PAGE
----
University of Central Florida: The Case for a National Championship

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On January 1st, 2018, the UCF Knights defeated the Auburn Tigers 34-27 in the Chick-fil-A Peach Bowl in front of a sold-out Mercedes Benz Stadium and finished the college football season as the only undefeated team in the country. The question that has been tossed around the media is, does that mean UCF can be considered national champions?

After the game, UCF quarterback McKenzie Milton made this statement: “You can’t argue 13-0, you can go ahead and cancel the playoff now,” suggesting that the Knights had already captured the national championship trophy.

On January 3rd, the Knights’ football program went all in. That morning, UCF Athletic Director Danny White jumped on the 96.9FM radio show ‘The Game’ and said that a national championship parade would indeed take place. That same afternoon, the school announced a championship parade would be held at Disney World on Sunday. In addition, a national championship banner will be hung in UCF’s Spectrum Stadium.

“We’re definitely getting a banner,” White said. “We won a national championship and we’re going to treat it as such. These kids deserve that. Like other football programs do all across the country, you claim a national championship, you’re the only undefeated team in a season, we’re going to hang a banner.”


So are the Knights National Champions?

Short answer: Even though, the undefeated and underdog UCF Knights beat the 10-point favorite Auburn Tigers, they are “technically” not national champions. The Knights were not invited to the College Football Playoff, and therefore did not play for the “official” national title. The College Football Playoff national championship game is this coming Monday, January 8th, between the Alabama Crimson Tide and the Georgia Bulldogs, notably two teams that lost to Auburn in the regular season.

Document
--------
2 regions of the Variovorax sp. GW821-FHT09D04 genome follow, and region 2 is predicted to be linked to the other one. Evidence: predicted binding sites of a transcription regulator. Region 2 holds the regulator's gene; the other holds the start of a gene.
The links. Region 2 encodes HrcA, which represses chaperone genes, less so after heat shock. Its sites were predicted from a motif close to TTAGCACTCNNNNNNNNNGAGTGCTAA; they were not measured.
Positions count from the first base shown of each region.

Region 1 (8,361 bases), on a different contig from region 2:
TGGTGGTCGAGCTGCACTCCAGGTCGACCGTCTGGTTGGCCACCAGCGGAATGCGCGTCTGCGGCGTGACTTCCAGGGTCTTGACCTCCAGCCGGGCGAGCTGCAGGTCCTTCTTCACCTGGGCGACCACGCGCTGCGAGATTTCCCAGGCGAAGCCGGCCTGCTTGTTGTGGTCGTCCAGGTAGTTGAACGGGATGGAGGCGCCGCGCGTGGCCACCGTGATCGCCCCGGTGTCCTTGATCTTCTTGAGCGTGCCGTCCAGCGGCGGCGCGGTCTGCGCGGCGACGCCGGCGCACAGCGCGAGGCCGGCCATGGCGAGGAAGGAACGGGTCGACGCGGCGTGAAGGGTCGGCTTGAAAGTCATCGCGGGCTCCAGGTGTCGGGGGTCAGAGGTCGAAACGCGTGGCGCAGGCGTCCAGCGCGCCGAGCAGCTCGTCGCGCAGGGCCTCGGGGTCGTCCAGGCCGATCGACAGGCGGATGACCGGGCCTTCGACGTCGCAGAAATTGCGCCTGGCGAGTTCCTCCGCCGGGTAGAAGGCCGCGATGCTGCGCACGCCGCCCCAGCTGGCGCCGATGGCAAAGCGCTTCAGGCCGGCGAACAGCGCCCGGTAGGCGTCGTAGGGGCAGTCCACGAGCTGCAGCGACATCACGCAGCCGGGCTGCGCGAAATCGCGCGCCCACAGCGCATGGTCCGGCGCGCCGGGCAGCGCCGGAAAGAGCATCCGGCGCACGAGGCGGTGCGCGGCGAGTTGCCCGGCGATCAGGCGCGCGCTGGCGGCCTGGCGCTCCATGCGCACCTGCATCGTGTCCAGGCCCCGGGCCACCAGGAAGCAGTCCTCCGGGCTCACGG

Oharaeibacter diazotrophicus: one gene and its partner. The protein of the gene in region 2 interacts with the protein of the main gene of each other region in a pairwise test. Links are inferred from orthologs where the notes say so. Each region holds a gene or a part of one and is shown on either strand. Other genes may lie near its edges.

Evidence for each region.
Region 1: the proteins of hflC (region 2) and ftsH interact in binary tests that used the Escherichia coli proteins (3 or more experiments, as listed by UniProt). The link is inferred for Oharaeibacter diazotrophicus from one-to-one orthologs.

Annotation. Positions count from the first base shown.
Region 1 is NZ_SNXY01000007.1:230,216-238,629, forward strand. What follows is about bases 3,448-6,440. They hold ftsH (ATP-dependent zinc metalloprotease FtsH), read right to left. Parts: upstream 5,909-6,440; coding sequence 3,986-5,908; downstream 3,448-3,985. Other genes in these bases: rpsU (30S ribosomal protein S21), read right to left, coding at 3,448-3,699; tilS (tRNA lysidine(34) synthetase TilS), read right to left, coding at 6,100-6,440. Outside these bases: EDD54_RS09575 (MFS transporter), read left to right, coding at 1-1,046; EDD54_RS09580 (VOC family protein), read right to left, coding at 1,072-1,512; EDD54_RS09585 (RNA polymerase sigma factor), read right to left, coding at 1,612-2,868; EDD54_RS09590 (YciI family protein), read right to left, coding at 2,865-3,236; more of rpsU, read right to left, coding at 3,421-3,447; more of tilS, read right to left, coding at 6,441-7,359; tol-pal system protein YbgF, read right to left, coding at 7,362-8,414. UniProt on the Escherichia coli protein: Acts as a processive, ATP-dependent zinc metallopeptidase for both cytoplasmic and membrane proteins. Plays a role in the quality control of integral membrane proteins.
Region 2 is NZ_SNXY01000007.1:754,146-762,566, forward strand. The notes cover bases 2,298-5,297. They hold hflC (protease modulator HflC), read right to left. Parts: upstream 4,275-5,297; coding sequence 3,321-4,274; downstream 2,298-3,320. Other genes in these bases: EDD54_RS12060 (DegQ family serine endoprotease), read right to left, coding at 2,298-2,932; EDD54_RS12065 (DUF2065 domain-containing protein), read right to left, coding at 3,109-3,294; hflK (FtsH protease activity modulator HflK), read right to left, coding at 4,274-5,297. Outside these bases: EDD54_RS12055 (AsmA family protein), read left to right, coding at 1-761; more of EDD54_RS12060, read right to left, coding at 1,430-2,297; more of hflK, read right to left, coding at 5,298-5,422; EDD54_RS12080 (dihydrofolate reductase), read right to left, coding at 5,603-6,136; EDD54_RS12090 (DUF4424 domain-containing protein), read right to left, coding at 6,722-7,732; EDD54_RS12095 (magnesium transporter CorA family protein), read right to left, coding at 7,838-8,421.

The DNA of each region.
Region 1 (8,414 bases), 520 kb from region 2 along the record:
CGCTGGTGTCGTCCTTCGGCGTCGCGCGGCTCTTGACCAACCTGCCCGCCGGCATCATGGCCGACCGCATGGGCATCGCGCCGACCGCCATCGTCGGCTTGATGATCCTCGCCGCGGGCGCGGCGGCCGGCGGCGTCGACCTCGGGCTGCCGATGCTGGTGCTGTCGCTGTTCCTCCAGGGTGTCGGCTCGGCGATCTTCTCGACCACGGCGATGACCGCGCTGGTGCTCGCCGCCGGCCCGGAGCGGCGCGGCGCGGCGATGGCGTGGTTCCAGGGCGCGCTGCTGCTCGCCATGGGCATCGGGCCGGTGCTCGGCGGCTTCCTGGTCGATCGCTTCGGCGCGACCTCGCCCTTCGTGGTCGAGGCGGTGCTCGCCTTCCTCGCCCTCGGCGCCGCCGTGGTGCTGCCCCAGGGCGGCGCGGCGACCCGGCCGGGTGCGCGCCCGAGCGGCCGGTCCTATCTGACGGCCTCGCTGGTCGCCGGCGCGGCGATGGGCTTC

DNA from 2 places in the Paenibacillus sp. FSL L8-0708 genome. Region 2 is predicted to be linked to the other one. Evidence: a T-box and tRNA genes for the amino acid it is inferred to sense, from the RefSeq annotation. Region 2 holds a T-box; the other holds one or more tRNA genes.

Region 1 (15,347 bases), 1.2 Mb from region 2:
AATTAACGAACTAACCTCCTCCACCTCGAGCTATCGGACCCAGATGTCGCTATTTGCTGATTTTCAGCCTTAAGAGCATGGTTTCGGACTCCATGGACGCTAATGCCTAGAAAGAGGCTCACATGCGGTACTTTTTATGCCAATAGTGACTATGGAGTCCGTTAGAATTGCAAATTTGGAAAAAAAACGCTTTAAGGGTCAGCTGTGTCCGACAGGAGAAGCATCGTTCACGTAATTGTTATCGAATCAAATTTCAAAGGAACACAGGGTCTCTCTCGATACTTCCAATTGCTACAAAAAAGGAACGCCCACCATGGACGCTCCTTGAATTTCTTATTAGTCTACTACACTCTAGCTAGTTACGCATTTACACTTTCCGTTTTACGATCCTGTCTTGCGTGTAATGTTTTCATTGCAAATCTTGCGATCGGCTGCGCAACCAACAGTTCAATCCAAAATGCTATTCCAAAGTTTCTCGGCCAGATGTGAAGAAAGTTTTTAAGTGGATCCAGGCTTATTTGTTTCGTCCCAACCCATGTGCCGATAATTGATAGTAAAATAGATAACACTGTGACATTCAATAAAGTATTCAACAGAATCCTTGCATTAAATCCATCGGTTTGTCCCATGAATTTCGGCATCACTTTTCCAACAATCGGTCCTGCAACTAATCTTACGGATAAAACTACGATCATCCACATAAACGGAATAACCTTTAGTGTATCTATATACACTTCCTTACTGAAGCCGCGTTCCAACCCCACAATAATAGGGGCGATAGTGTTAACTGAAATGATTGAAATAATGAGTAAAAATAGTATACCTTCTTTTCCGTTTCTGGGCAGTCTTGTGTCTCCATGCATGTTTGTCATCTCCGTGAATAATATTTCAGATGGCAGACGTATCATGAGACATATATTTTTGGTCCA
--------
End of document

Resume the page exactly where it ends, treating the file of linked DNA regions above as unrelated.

However, let’s dive deeper into this topic.


Deja Vu – January 4th, 2005:

“I’m telling you, when you went 13-0, you should be national champion. There’s no doubt about it.”

Sound familiar?  Well it should, however this time, it wasn’t UCF’s Milton who said this. It was none other than Auburn Tigers’ starting quarterback Jason Campbell. In the 2004 season the Tigers had finished undefeated and crowned themselves champions and at one point you were even able to buy Auburn national championship rings on Ebay. However, they also did not play in the national championship game. Instead, Auburn played in the Sugar Bowl and beat Virginia Tech, the ACC champion and ranked #8 by the Bowl Championship Series (BCS). Meanwhile, Southern California and Oklahoma played for the BCS National Championship in the Orange Bowl. (USC’s victory was later vacated due to NCAA ruling.)  The Tigers, like the 2017 Knights, believed they had every right to claim a national championship. They were a really good football team with Campbell at quarterback and the running back duo of Cadillac Williams and Ronnie Brown in the backfield.

There have been numerous claimed titles in the past, not to mention Alabama’s 1941 three-loss season (one in which the Crimson Tide finished 20th in the AP Poll) where they claimed the national championship. The Tide claim they have 16 national titles, but the NCAA only acknowledges 14. If major football programs like Auburn and Alabama can claim national titles, then why can’t UCF make the same claim?


Strength of Schedule

One of the biggest argument against UCF’s self-proclaimed national championship is their strength of schedule (SOS) or lack thereof.

There are multiple ways and numerous equations to calculate SOS. For example, the Warren Nolan Strength of Schedule equation has UCF with the 12th toughest schedule, one spot behind Alabama’s. According to USA Today’s Jeff Sagarin Ratings, UCF’s schedule, after the Peach Bowl, is ranked 7th above the Wisconsin,  Auburn and the University of Miami schedules. However, those two calculations refer to the difficulty or ease of a team’s opponent as compared to other teams.